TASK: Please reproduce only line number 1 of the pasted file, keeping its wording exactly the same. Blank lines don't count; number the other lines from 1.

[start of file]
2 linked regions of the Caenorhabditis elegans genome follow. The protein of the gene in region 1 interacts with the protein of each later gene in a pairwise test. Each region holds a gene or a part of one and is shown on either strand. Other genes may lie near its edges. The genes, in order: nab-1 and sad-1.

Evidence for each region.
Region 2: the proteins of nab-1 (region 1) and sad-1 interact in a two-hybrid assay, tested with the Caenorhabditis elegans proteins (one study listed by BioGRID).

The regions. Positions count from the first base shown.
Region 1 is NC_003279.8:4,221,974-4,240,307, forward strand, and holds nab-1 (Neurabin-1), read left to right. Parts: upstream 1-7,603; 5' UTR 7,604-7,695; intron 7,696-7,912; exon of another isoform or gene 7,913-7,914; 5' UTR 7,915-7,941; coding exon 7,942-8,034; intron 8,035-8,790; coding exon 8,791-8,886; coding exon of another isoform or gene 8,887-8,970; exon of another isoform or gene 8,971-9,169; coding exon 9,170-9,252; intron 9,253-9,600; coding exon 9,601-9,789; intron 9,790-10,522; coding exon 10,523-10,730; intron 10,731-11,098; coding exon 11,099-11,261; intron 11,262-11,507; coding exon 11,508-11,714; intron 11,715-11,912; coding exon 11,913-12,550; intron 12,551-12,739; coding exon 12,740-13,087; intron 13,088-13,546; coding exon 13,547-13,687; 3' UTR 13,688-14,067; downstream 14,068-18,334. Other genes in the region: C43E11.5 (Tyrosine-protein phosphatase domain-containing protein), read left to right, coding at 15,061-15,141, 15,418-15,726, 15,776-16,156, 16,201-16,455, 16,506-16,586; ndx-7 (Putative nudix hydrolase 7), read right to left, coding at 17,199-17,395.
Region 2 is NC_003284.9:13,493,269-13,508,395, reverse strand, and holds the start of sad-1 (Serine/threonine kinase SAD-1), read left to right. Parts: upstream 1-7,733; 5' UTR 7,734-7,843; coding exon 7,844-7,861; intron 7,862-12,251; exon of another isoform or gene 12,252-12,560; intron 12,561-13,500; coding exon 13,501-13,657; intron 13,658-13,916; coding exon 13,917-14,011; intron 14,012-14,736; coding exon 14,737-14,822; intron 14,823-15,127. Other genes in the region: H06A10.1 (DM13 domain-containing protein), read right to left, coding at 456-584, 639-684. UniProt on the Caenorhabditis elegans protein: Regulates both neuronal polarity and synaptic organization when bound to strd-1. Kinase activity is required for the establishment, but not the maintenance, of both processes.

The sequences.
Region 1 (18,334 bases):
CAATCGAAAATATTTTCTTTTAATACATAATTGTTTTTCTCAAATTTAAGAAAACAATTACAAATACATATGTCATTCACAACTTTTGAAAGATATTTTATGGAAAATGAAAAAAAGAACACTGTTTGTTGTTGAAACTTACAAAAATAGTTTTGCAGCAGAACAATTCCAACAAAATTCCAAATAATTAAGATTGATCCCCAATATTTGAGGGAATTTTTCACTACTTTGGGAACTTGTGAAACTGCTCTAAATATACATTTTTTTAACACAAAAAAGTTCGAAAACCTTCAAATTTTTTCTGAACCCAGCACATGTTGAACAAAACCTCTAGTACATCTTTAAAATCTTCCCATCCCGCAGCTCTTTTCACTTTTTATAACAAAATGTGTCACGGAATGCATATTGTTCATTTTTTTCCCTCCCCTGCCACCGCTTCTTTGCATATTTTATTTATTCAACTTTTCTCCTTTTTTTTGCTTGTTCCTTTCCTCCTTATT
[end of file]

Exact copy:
2 linked regions of the Caenorhabditis elegans genome follow. The protein of the gene in region 1 interacts with the protein of each later gene in a pairwise test. Each region holds a gene or a part of one and is shown on either strand. Other genes may lie near its edges. The genes, in order: nab-1 and sad-1.